Patients with OSA, whether or not it is identified, may complain of disrupted nighttime sleep, excessive daytime sleepiness, fatigue, poor concentration and memory, irritability, an impairment in daytime functioning, an inability to enjoy usual activities, and a general sense of discouragement.78 They may express feelings of discouragement and depression, and may question the value of living with their burdensome and often unexplained symptoms. Does the OSA mimic a major depressive episode (MDE) or does the constellation of mood disorder symptoms demonstrate comorbidity of OSA and major depressive disorder (MDD)? Both are possible.
Exactly how sleep apnea impairs cognitive and emotional functioning has not been fully explained. Clearly, repeated sleep disruptions and a decrease in the total sleep time can cause daytime sleepiness with poor attention and concentration, and perhaps lead to low energy, irritability, and moodiness. It has been suggested that OSA-related sleep stage alterations, such as decreased slow-wave and rapid eye movement (REM) sleep, and recurrent oxyhemoglobin desaturations further exacerbate mental impairment and increase the risk for depressive disorders. Furthermore, shared predispositions may contribute to the high prevalence of OSA and depressive symptoms. Schroeder and O’Hara79 note that serotonin has key roles in the neurobiology of depression and arousal, but also in the control of upper airway muscle tone during sleep. Decreased serotonin activity may increase the risk of developing depressive symptoms and, perhaps, increase the probability of pharyngeal collapsibility during sleep.
Problems arise when a mood disorder or related psychiatric condition is diagnosed, but the possibility of sleep-disordered breathing is not considered as a possible contributor to nighttime sleep disruption or daytime fatigue and sleepiness. Although selected symptoms may improve with antidepressant therapy, the patient could be labeled as treatment resistant due to limited improvement in core daytime and nighttime symptoms. Accordingly, sleep-disordered breathing should always be in the differential diagnosis of patients with complaints of disrupted nighttime sleep or excessive daytime sleepiness. This is especially important since psychotropic medications may both directly and indirectly exacerbate sleep apnea.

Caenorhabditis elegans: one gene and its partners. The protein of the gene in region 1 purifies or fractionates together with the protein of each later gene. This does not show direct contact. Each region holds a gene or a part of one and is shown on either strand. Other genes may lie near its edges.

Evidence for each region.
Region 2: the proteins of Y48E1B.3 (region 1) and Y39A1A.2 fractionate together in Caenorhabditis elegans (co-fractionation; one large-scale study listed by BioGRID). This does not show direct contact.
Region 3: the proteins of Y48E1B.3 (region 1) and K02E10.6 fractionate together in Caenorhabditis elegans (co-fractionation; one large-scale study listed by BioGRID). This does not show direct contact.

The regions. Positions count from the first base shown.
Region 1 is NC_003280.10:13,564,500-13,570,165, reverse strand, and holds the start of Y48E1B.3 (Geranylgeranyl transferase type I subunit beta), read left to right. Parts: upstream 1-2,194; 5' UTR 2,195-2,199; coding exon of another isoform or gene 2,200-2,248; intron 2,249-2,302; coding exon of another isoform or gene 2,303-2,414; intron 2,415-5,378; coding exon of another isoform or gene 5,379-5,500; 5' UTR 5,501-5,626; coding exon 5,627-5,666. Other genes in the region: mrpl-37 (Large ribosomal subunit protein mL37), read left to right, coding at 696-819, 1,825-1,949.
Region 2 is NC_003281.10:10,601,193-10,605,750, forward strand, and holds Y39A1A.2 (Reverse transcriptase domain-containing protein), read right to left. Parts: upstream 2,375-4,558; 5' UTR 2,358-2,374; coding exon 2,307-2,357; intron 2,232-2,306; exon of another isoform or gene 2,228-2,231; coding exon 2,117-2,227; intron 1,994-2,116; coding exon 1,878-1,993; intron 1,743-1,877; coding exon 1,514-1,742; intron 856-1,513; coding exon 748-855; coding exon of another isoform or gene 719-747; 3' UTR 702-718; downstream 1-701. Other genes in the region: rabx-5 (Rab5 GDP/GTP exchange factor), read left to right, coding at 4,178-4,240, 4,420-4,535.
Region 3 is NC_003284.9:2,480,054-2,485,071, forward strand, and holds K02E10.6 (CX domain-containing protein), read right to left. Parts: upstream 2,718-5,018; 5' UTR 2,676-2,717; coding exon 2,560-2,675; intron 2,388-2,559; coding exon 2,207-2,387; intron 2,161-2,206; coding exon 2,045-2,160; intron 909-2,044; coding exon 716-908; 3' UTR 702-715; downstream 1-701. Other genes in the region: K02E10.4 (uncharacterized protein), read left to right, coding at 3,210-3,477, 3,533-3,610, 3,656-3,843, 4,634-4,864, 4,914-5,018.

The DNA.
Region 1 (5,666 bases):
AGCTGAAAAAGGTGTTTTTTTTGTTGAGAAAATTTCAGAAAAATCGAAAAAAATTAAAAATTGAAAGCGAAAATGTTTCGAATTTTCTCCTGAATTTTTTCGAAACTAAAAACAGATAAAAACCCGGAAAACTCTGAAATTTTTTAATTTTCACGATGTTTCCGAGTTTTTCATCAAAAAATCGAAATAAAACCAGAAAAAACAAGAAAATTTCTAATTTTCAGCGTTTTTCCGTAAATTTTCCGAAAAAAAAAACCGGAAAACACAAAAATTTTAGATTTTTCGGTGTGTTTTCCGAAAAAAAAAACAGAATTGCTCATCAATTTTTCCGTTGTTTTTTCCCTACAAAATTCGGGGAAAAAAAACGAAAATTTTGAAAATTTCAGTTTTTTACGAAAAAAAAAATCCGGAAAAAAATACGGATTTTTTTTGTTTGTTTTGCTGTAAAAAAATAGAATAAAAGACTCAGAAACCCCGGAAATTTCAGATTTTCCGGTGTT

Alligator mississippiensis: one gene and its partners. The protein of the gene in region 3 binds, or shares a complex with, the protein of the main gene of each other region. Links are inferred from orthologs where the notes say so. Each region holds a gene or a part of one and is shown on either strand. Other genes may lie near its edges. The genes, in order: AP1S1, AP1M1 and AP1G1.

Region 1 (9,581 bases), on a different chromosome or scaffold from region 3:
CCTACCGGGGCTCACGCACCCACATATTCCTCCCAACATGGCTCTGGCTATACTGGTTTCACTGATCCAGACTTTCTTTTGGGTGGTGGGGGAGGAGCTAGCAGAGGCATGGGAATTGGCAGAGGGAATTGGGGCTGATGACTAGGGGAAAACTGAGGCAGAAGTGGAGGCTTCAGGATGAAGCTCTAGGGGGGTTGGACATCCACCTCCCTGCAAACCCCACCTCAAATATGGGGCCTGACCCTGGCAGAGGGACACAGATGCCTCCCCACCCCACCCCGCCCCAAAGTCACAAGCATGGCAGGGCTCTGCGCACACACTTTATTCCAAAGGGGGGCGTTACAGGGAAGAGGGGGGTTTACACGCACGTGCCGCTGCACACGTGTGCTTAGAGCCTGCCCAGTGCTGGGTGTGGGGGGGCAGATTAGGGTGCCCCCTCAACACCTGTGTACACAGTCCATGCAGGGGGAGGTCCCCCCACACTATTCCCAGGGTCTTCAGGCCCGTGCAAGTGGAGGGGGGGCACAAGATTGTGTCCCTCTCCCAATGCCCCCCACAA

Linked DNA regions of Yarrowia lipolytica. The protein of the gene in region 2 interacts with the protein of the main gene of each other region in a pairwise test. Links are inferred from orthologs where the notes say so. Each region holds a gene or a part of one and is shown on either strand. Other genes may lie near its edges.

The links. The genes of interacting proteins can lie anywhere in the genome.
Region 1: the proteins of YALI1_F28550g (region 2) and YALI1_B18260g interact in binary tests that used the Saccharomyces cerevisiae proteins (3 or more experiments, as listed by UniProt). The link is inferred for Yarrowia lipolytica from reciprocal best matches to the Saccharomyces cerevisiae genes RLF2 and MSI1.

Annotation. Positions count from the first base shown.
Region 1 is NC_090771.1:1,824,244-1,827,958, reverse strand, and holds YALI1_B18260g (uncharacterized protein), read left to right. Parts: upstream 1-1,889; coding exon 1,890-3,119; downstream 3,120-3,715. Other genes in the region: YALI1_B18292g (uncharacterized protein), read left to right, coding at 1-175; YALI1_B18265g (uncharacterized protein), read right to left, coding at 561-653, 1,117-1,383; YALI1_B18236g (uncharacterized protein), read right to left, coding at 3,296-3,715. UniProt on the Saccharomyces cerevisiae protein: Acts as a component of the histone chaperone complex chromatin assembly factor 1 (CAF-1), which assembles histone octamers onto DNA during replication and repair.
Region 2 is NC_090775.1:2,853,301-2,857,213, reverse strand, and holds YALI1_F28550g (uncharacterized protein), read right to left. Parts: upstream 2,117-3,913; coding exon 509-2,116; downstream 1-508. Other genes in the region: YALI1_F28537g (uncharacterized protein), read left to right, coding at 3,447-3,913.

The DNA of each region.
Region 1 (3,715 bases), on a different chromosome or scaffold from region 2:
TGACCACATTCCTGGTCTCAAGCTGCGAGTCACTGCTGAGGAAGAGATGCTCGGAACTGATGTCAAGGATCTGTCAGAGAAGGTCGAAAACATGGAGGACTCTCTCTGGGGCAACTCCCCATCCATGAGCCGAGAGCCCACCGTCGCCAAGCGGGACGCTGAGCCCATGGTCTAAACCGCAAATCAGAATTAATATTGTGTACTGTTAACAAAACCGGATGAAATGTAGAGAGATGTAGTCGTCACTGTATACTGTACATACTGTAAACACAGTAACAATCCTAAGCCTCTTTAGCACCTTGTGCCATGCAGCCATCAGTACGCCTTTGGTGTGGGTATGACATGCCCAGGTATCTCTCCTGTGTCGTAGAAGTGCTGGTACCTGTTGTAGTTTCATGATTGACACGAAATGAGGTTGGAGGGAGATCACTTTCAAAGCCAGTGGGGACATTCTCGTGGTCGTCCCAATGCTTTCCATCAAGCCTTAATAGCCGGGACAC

General Population Studies
Representative population studies have explored the presence of sleep-disordered breathing and symptoms representing psychiatric and medical disorders. Ohayon80 performed a large-scale, Diagnostic and Statistical Manual of Mental Disorders, Fourth Edition,81 diagnosis-based structured telephone survey of 18,980 randomly selected individuals in four European countries. The presence of OSA specifically was reported by 2.1% of the subjects, and in general 4.6% reported any type of breathing-related sleep disorder, although these were not objectively confirmed by polysomnography. An MDE was diagnosed in 4.3% of the overall sample. Psychotic symptoms, such hallucinatory or delusional experiences, were reported by 4.8% of the individuals as occurring at least several days per week. The prevalence of breathing-related sleep disorders were markedly elevated among subjects with MDEs with psychotic features (19.6%) and in those with MDEs without psychotic features (17.7%). A breathing-related sleep disorder was present in 6.2% of the subjects with psychotic symptoms who did not have an MDD diagnosis. The MDD diagnoses and presence of psychotic symptoms independently remained strongly associated with the disordered breathing when multifactorial analyses controlled for obesity and hypertension.80
A population-based epidemiologic study by Peppard and colleagues82 found the presence of a causal link with a sleep-related breathing disorder increasing the probability of depressive symptoms. The sleep-related breathing disorder diagnoses and severity ratings were based on sleep laboratory polysomnographic recordings and the presence of depression determined by Zung depression rating scores in 788 men and 620 women participating in the Wisconsin Sleep Cohort Study. Statistical models adjusting for numerous variables (eg, age, BMI, antihypertensive use) demonstrated that depression (Zung score ≥50) was associated, respectively, with odds ratios of 1.6, 2.0, and 2.6 for subjects with minimal, mild, and moderate or worse sleep-related breathing disorders. A longitudinal analysis82 showed that an increase of one level of disordered breathing severity was associated with a 1.8-fold increase for developing depression.
Surveys of OSA Patients
The presence of psychiatric symptoms also has been surveyed in populations of patients diagnosed with OSA in a large number and wide variety of studies.83 For example, Sharafkhaneh and colleagues84 analyzed Veterans Health Administration healthcare records of >4 million patients and identified sleep apnea diagnoses in 118,105 of the individuals. The records indicated the presence of psychiatric symptoms with disproportionately higher prevalence rates. Comorbid diagnoses among the sleep apnea patients included depression (21.8%), anxiety (16.7%), posttraumatic stress disorder (PTSD; 11.9%), psychosis (5.1%), and bipolar disorder (3.3%).